Three private religious schools in Petach Tikvah will admit Ethiopian students. The agreement was reached hours before the start of the school year by the Education Ministry.
It was 1985, and many of the Ethiopian Jews who'd been airlifted from Sudan were being housed in a hotel in Netanya, Israel. When writer Sonia Levitin entered the temporary nursery, she was particularly struck by all the babies and toddlers who'd been born since their families had arrived.
Roughly 20 years ago, Sudan, whose western Darfur region has been engulfed in genocide for four years, watched another other tragedy unfold -- the deaths of thousands of Ethiopian Jews trying to escape to Israel via Operation Moses.
Most of the more than 20,000 Ethiopian Jews left in Ethiopia today are Falash Mura, people whose families were converted to Christianity about 100 years ago, but who still identify as Jews. The Israeli government for years has been wavering on whether they are real Jews and should be brought to Israel, even though most have family there. Today there are about 85,000 Ethiopian Jews in Israel, including about 20,000 who were born there.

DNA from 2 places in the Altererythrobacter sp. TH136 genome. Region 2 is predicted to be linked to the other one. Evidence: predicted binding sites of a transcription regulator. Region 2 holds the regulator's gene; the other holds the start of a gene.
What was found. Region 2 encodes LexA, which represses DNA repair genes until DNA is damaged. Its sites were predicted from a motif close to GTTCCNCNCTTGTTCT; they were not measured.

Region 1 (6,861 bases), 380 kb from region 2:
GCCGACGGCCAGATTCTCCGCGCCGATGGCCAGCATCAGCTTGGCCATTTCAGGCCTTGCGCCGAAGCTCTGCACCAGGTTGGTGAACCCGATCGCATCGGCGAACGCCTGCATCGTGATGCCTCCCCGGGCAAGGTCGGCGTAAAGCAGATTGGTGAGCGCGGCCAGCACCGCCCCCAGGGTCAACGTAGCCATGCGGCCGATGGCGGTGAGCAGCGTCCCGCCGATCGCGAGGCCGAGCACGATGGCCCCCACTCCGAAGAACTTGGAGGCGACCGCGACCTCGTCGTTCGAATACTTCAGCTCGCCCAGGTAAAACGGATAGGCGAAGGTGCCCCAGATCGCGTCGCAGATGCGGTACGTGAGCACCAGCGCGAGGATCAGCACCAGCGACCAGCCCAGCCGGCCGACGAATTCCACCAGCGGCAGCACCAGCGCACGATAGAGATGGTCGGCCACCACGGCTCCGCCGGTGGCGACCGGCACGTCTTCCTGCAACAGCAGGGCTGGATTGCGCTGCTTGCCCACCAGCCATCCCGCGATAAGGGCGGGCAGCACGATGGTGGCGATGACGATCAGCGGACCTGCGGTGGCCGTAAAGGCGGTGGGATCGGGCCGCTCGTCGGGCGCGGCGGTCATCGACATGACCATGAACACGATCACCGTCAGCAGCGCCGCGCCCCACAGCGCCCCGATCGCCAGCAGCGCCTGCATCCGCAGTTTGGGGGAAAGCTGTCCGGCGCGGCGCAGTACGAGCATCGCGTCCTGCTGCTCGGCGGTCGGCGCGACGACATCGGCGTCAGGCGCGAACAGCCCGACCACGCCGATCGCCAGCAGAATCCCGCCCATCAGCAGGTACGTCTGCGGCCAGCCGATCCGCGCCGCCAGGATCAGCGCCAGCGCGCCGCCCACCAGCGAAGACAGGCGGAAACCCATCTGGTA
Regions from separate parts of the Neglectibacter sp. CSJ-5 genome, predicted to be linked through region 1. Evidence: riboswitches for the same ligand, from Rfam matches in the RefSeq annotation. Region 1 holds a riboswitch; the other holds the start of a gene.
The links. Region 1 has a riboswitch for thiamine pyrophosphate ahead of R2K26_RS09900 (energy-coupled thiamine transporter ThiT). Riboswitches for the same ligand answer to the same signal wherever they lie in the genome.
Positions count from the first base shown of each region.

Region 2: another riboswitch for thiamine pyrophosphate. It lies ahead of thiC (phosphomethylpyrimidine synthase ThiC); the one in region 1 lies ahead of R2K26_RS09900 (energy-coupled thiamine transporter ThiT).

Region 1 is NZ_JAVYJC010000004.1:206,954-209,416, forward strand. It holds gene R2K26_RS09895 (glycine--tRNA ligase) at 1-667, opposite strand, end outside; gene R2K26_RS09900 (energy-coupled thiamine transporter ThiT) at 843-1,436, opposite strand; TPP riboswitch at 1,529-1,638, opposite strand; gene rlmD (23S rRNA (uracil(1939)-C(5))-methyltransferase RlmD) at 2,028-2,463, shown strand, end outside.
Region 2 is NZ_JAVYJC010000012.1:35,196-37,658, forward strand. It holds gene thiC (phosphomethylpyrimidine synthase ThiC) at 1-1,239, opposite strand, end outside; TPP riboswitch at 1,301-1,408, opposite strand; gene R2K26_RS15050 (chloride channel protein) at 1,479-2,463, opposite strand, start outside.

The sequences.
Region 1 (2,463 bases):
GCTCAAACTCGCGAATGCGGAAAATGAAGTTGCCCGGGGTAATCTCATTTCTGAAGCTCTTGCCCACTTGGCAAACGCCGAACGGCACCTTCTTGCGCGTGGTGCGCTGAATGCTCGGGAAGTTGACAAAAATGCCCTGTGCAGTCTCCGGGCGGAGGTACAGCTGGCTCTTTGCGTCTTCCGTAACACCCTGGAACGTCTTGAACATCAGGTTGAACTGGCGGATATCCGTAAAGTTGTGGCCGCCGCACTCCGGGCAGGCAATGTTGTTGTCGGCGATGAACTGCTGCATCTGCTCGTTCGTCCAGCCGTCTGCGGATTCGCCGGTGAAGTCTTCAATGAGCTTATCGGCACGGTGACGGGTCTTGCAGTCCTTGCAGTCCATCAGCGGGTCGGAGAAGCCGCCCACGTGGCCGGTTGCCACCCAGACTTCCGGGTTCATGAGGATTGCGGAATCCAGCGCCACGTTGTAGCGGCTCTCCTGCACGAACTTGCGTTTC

The Nation And The World.
Increased pressure from officials of American Jewish organizations is driving preliminary talks on a new deal to bring thousands of Ethiopian Jews to Israel before famine takes a heavy toll on the community remaining in Ethiopia.
Coming on the eve of a federation-sponsored trip to Ethiopia, federation leaders, advocates for Ethiopian Jews, representatives of Jewish humanitarian groups and Israeli government officials met recently in Jerusalem to discuss new ways of expediting the emigration process for thousands of Falash Mura left in Ethiopia. The Falash Mura are Ethiopians whose Jewish ancestors converted to Christianity, often under social pressure, but who have resumed practicing Judaism and whose Jewishness is accepted by all three major Jewish religious denominations, including Israel's chief rabbinate.
Twelve Jews died in Ethiopia this summer -- two of famine, 10 of mostly treatable medical conditions -- and Dick Giesberg wants to know what it says about the Zionist imperative when the Israeli government refuses to expedite the immigration of a suffering Jewish community.
Natan Sharansky, Israel's interior minister, said he empathizes with the suffering of the 18,000 Ethiopians who have gathered at dusty transit camps, and he promised to streamline the process of applying for immigration to Israel.
As Israel enters its second 50 years, one sees elegant black faces almost everywhere in the country: in shopping malls and universities, in the army and in playgrounds.